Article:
Revitalized manufacturer to showcase its Evolutionary press with more than 250 incremental enhancements and improvements as it pursues its goal of future-proofing offset printing. Patrick Howard visits the Offenbach foundry and factory.
Manroland Sheetfed has turned into a lean manufacturing machine under the energetic management of UK entrepreneur, Tony Langley. Since taking the helm in 2012 of what at the time he describes as ‘a lumbering leviathan,’ he has consolidated its manufacturing into one plant, sold off surplus building and machinery, and brought staff numbers down to 1,600 worldwide. He describes the process as adjusting production capacity to meet the market and derides his two German competitors as continuing to ‘languish [while] their re-alignment of capacity to current demands remains glacially slow.’
It’s a very different way of doing business for German industry and Langley’s free-wheeling English style has undoubtedly put a few noses out of joint. But more importantly is the attitude of the workforce to their Anglo saviour. Talking with long-term employees, Willie Graef and Hieke Weber, on a cold afternoon in the Southern Germany manufacturing town it is apparent that far from resenting the English man’s takeover, they see it as a very welcome intervention. Following the trauma of downsizing and bankruptcy, the iconic German press manufacturer has regained its spirit with both staff morale and results looking better. According to Langley’s annual report it’s in the black, making money as well as printing presses, even if it does operate in a very reduced market.
Long recognized for the high-end manufacturing quality of its machines, which include some of the largest and most complex custom-built in-line presses in the world – the Ultimas, Manroland Sheetfed has tied its destiny to evolving offset technology to meet the challenges of the digital age. At drupa where Heidelberg is launching its Primefire inkjet, Manroland Sheetfed is focussing its admittedly much smaller R&D budget on fine-tuning the product line for greater productivity.
Although the exact configuration of the drupa press was revealed to me confidentially, it will be an Evolution 700, at least a 6-color with in-line foiling. What’s under wraps are the improvements to the feeder. This is the press that was launched in late 2014 with the first Australian installation going to Labelmakers in Melbourne this year.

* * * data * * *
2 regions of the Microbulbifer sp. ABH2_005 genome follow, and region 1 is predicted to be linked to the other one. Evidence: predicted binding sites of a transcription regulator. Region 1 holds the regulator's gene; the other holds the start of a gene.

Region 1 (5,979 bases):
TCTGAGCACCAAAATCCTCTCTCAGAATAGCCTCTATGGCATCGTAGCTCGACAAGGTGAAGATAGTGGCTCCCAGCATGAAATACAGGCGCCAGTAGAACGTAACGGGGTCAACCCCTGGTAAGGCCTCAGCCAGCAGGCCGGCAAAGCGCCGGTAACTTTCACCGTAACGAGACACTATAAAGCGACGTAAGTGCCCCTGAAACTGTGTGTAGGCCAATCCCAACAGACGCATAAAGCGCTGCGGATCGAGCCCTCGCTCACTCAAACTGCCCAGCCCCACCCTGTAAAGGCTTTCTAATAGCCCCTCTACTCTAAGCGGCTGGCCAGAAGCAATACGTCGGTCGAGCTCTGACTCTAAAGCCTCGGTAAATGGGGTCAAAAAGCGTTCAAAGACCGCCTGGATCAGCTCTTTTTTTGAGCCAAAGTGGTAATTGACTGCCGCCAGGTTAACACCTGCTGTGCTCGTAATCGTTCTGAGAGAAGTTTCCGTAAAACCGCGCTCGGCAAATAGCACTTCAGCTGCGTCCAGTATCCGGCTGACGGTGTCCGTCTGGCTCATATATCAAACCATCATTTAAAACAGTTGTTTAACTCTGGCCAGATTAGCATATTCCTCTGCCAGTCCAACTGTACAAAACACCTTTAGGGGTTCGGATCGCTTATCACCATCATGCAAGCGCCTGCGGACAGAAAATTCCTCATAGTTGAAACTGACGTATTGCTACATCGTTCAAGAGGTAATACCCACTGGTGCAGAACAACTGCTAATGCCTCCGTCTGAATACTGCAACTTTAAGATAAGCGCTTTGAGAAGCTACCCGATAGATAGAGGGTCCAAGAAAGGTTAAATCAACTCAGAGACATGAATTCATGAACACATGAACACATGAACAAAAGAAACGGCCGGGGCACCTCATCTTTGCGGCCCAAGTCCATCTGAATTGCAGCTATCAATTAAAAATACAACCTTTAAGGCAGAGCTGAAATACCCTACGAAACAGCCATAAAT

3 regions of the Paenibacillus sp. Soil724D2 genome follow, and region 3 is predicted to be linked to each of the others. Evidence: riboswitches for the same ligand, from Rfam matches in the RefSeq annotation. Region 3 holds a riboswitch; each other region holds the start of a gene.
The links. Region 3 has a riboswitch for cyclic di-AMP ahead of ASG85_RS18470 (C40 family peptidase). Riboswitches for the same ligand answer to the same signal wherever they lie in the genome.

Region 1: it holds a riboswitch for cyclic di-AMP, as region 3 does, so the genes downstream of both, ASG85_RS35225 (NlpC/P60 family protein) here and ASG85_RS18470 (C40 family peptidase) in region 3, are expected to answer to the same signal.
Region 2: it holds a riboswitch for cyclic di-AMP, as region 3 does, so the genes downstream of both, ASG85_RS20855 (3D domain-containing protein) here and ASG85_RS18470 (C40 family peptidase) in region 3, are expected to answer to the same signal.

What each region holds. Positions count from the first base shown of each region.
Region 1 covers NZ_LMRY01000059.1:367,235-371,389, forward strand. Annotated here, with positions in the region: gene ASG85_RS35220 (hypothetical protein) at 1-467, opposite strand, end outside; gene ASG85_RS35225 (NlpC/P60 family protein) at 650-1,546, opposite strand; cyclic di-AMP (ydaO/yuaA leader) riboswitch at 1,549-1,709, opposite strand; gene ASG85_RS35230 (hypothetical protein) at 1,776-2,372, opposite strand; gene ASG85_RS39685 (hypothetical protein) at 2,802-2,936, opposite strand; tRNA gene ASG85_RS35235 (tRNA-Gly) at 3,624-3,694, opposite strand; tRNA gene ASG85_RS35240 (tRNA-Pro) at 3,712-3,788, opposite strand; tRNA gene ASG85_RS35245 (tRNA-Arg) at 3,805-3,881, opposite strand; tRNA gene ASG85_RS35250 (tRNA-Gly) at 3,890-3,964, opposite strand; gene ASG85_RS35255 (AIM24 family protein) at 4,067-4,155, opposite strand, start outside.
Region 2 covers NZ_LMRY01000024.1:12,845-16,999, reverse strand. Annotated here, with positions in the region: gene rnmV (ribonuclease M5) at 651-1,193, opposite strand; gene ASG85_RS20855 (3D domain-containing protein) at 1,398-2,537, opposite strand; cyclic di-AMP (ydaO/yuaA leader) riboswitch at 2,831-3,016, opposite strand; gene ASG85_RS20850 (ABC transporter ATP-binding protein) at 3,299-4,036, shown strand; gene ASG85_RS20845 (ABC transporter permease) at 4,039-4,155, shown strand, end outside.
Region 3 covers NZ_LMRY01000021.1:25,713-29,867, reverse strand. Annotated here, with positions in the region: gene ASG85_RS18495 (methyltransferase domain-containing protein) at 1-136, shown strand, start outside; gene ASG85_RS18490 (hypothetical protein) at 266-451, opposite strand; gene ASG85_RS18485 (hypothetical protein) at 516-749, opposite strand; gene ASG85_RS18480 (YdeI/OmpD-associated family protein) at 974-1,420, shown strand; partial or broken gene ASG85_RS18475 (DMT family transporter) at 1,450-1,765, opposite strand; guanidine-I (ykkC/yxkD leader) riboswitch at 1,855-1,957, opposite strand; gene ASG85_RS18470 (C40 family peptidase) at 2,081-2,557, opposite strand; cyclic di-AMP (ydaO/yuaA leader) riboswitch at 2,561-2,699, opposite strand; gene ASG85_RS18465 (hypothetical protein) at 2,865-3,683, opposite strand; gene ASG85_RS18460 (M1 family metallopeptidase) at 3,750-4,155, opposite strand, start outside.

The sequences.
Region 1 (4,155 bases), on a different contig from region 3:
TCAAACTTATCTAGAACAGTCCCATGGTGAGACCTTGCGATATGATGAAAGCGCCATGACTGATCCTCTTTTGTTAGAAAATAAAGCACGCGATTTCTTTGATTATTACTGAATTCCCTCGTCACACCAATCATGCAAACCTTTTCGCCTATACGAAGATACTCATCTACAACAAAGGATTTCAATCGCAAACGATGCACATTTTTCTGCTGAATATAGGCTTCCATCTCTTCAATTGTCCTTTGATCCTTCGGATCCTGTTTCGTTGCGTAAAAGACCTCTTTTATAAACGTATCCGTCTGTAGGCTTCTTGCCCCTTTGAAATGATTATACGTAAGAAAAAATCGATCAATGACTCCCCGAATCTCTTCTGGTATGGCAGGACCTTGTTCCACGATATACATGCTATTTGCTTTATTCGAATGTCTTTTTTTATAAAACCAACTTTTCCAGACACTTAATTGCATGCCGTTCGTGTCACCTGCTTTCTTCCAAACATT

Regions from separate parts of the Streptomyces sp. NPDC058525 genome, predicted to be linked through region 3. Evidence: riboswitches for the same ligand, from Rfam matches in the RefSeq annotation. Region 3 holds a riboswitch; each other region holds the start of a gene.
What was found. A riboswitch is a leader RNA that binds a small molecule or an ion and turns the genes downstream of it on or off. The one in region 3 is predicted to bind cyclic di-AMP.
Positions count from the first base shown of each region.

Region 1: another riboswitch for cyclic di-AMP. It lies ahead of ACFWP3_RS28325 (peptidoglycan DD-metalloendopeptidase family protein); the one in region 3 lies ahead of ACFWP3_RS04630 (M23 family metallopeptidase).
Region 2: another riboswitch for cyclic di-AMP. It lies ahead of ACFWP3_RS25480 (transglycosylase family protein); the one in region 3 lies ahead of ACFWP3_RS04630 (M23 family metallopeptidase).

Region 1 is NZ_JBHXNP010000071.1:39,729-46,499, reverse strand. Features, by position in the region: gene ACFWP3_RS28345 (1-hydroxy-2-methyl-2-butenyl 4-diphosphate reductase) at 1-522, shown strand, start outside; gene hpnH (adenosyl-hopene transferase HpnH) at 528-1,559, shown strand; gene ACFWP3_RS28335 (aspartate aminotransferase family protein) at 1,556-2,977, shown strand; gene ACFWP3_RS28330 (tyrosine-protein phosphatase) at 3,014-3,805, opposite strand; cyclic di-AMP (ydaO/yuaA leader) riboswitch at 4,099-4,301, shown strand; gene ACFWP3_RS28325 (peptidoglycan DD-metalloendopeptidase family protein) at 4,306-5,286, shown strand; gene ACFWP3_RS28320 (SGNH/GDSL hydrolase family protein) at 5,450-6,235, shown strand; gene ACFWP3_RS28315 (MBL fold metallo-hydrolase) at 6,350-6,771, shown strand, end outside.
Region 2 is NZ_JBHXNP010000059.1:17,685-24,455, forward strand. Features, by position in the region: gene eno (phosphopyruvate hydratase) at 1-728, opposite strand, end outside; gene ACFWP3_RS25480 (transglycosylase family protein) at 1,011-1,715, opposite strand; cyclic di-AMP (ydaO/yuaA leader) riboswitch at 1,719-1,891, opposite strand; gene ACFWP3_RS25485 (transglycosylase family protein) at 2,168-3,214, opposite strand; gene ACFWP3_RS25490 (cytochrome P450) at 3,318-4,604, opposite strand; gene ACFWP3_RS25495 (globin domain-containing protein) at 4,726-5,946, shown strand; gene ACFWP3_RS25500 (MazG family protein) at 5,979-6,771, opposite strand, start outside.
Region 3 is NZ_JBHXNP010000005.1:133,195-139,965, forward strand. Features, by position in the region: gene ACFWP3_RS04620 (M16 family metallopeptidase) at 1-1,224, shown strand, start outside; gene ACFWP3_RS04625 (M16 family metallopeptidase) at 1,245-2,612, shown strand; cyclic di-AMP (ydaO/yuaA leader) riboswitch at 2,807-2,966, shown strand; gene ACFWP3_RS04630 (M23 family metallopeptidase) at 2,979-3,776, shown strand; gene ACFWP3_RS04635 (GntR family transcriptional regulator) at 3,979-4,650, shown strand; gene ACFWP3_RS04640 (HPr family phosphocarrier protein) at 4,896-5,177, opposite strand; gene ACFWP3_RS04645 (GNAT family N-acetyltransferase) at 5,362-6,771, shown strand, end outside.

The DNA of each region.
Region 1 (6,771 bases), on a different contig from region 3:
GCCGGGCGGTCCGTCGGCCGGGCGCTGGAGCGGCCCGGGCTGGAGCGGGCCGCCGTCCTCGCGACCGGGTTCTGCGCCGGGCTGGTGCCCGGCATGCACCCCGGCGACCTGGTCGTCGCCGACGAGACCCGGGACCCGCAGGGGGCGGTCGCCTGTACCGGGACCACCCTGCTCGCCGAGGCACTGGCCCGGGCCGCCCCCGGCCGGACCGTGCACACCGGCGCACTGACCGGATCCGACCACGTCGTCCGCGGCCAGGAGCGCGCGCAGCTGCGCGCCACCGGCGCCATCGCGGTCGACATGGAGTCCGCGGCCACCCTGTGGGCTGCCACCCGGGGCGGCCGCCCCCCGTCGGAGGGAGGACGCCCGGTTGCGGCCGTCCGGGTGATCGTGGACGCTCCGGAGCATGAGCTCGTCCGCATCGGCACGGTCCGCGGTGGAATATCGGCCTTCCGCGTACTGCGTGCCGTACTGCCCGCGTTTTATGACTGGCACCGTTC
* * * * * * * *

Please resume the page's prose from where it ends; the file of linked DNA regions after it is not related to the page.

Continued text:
The Evolution press with its sleek curved look won a sought-after Red Dot Award for design. While it undeniably looks schmick, what is less obvious is what’s under the hood, where the company is confident it has an edge on the competition in terms of production processes. It will also be the nearest thing any offset press manufacturer will have to bringing a ‘new’ press to drupa.
According to Graef, head of printing technology, much of the improvements are invisible, such as in a rewriting of the system software to future-proof it for at least 20 years. The result is an operating system that can be evolved over time in the constant search for improvements. Many of these improvements are incremental adjustments, in keeping with Graef’s stated belief that offset is not about to radically change; it is a very mature technology. But it can be improved and that is the Manroland evolutionary strategy.
There are no plans to develop a digital press, a la Heidelberg, or to branch out into
other sectors. The addition of Kodak Stream inkjet marking in the feeder and an Atlantic Zeizer marking station at the coater, are both designed to deliver 100% guarantee of accuracy in high-end packaging. The aim is not only to pick up the tiniest errors in the packaging print but also to save on waste where only the wrongly printed box on a sheet is rejected, not the whole sheet.
The presses use all types of drying with LED UV claiming much of the attention. But Graef is circumspect in promoting it as the ‘be all’ curing technology of the future. He believes there are other developments to come and that the health and environmental requirements of the packaging sector will limit the use of LED UV. A satisfactory coating formula that can be used without turning yellow is still to be found.
Manroland Sheetfed continues to dominate in the long-form custom-made packaging presses that are virtual standalone factory lines. They can be up to 36 metres long with multiple coating and printing units in addition to foiling and extended driers. The numbers are not very large but the steady return of customers looking for the next generation says a lot about Manroland’s technology reputation.
The future of offset printing is assured for the foreseeable future. What’s less certain is the fate of the offset press manufacturers. They all have to chart their own destinies and Langley believes that a ‘right sized’ Manroland Sheetfed with its cost base in order is capable of meeting the requirements of its customers indefinitely.
This article is reproduced by permission from Print 21 in Australia